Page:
Where this start sequence can fall down is when the crew lifts the rate before the boat speed is adequate (spinning the wheels) or lifts the rate too slowly (too long to top speed). The analogy is like not changing gears in your car at the correct speed.

### The Shape is Good. What Now?

Once the crew can consistently produce the classic race start shape graph (Figure 2), all that is left to do is “lift it up and forward”. That is hit a higher top speed, and earlier.

This achieved through strength training, technique training and better timing. For example, in the graph below the average speed in Figure 7 has increased from 12kph to 15.7kph by “lifting the graph up”.

As you can see the shape of the race start stays the same. With better strength, technique and timing, we can get to a higher top speed before increased drag will match our efforts.

The next stage is to get to that top speed quicker. The faster you get to your top speed (i.e. in the least distance) the better your average speed will be.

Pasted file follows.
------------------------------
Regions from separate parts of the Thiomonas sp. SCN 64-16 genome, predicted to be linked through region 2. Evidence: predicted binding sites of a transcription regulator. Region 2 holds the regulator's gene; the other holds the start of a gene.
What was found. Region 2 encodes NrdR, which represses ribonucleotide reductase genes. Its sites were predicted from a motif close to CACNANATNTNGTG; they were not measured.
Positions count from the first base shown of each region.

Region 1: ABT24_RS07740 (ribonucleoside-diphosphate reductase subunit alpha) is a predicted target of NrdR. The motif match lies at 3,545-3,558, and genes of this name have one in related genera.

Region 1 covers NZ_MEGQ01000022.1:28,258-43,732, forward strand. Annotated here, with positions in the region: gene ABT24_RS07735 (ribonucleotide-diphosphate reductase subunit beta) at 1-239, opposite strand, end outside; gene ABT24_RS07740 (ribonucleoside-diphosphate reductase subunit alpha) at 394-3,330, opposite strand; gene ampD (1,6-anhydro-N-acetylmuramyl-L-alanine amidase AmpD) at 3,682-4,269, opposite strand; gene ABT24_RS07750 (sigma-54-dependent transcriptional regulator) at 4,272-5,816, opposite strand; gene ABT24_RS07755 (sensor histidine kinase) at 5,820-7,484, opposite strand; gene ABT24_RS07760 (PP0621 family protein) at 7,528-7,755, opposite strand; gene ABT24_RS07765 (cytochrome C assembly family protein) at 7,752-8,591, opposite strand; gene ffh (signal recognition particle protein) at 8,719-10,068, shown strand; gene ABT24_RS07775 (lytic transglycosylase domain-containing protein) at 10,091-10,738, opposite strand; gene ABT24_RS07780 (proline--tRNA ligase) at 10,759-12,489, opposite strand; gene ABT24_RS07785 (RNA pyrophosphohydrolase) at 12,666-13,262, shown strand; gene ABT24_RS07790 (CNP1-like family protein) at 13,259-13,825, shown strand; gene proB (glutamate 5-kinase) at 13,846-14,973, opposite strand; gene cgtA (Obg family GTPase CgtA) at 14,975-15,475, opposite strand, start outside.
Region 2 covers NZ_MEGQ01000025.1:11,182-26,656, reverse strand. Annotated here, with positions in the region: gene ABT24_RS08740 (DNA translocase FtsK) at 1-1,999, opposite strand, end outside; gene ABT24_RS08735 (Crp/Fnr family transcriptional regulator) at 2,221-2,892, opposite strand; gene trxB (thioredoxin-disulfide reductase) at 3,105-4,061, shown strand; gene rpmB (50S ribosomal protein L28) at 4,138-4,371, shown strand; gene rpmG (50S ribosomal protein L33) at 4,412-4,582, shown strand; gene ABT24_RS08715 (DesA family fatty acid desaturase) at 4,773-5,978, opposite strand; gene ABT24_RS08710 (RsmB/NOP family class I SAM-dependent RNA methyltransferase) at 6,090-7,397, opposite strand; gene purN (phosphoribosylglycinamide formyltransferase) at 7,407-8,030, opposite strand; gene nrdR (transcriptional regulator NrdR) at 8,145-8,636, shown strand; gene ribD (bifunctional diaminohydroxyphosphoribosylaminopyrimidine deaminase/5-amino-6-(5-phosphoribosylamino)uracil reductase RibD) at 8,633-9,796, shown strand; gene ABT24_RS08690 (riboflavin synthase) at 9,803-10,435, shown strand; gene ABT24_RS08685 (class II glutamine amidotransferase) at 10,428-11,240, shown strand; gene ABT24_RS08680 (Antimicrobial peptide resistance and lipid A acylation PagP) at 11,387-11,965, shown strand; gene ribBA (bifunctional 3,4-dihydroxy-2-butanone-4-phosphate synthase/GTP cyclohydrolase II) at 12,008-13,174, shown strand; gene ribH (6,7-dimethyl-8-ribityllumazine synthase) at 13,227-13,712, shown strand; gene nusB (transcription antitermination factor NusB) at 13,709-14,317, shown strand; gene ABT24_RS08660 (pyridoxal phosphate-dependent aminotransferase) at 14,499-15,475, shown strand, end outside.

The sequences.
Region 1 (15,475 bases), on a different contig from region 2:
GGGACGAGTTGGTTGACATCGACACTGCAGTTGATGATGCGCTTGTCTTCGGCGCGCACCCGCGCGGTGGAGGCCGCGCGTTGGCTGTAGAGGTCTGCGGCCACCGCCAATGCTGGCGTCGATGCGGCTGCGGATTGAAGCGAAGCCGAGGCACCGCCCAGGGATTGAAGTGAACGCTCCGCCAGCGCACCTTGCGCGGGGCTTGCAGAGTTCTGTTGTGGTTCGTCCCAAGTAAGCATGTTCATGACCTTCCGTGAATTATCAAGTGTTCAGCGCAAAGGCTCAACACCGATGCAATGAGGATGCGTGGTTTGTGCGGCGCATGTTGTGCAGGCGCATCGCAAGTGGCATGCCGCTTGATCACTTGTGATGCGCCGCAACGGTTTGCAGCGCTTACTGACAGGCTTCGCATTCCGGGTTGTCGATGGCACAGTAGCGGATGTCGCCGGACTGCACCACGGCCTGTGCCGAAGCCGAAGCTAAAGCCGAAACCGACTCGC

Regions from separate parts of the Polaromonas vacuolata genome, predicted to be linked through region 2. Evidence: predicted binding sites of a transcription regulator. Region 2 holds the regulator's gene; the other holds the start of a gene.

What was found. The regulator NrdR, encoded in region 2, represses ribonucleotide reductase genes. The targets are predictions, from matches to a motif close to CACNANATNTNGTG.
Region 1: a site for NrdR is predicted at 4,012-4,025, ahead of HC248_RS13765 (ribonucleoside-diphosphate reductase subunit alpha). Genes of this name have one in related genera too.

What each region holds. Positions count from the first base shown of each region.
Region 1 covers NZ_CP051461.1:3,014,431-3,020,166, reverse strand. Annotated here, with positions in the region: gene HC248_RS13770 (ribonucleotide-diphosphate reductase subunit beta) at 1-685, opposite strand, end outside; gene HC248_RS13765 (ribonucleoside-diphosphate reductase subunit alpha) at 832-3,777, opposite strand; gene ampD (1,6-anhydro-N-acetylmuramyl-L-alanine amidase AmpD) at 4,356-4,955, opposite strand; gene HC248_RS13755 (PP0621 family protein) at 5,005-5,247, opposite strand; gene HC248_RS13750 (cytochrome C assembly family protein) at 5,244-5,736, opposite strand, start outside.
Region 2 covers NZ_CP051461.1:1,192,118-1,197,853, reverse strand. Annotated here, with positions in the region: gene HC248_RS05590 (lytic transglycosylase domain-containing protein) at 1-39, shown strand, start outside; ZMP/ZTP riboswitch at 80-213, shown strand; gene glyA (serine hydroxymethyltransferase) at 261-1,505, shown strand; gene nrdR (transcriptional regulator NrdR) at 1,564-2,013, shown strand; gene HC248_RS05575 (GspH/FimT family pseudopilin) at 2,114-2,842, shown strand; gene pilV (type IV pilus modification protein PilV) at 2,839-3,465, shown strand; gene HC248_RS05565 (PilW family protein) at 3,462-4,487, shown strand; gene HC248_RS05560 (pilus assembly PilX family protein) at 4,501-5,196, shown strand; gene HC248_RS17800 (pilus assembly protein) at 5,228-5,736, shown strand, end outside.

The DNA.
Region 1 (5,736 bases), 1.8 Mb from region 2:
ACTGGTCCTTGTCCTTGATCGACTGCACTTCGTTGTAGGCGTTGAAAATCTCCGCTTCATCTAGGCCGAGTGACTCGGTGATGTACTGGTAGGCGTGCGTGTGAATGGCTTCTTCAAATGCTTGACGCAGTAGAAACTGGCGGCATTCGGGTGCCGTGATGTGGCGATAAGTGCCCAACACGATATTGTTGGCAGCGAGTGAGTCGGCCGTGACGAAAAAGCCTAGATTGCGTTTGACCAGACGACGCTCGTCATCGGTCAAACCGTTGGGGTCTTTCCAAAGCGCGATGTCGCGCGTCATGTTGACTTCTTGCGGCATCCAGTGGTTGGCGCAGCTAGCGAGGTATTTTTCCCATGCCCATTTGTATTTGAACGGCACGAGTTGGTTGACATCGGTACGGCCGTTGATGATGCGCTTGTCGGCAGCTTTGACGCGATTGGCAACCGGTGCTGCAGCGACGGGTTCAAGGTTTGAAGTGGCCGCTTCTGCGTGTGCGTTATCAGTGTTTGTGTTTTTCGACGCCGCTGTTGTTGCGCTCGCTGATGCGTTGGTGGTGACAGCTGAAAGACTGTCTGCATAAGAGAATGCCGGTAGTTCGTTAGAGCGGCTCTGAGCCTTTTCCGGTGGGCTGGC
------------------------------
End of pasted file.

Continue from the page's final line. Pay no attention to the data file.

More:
This is done through more training, but also tweaks such as lightening the load (no water in the boat, including bottles), experienced sweeps, laser focus on the first three or four strokes, the power to weight ratio of the crew.

For example by hitting top speed earlier, the average speed in Figure 8 has now increased from 15.7kph to 16.1kph even though the top speed is the same.

Putting the whole plan together shows the race start improvement from early season to late season. This crew’s average speed in Figure 9 has increased over the season from 12.0kph to 16.1kph.

How does that show in race day results? This crew’s 200 metre time has improved from 59.8 seconds to 44.8 seconds.

### Conclusion

The race start sequence is a critical part of every race. The one that is best for your crew is determined by your coach. You will recognise that is one of the three described above or maybe a slight variation of one of them.

The aim of a good race start sequence is to get to maximum race speed as quickly as you can.

Getting your race start sequence right will go a long way towards success.

Thanks. Lots of valuable information for a new coach.

Thanks Julie,

I am glad this helps. If you need anything else covered, send me a message.

Cheers

Mark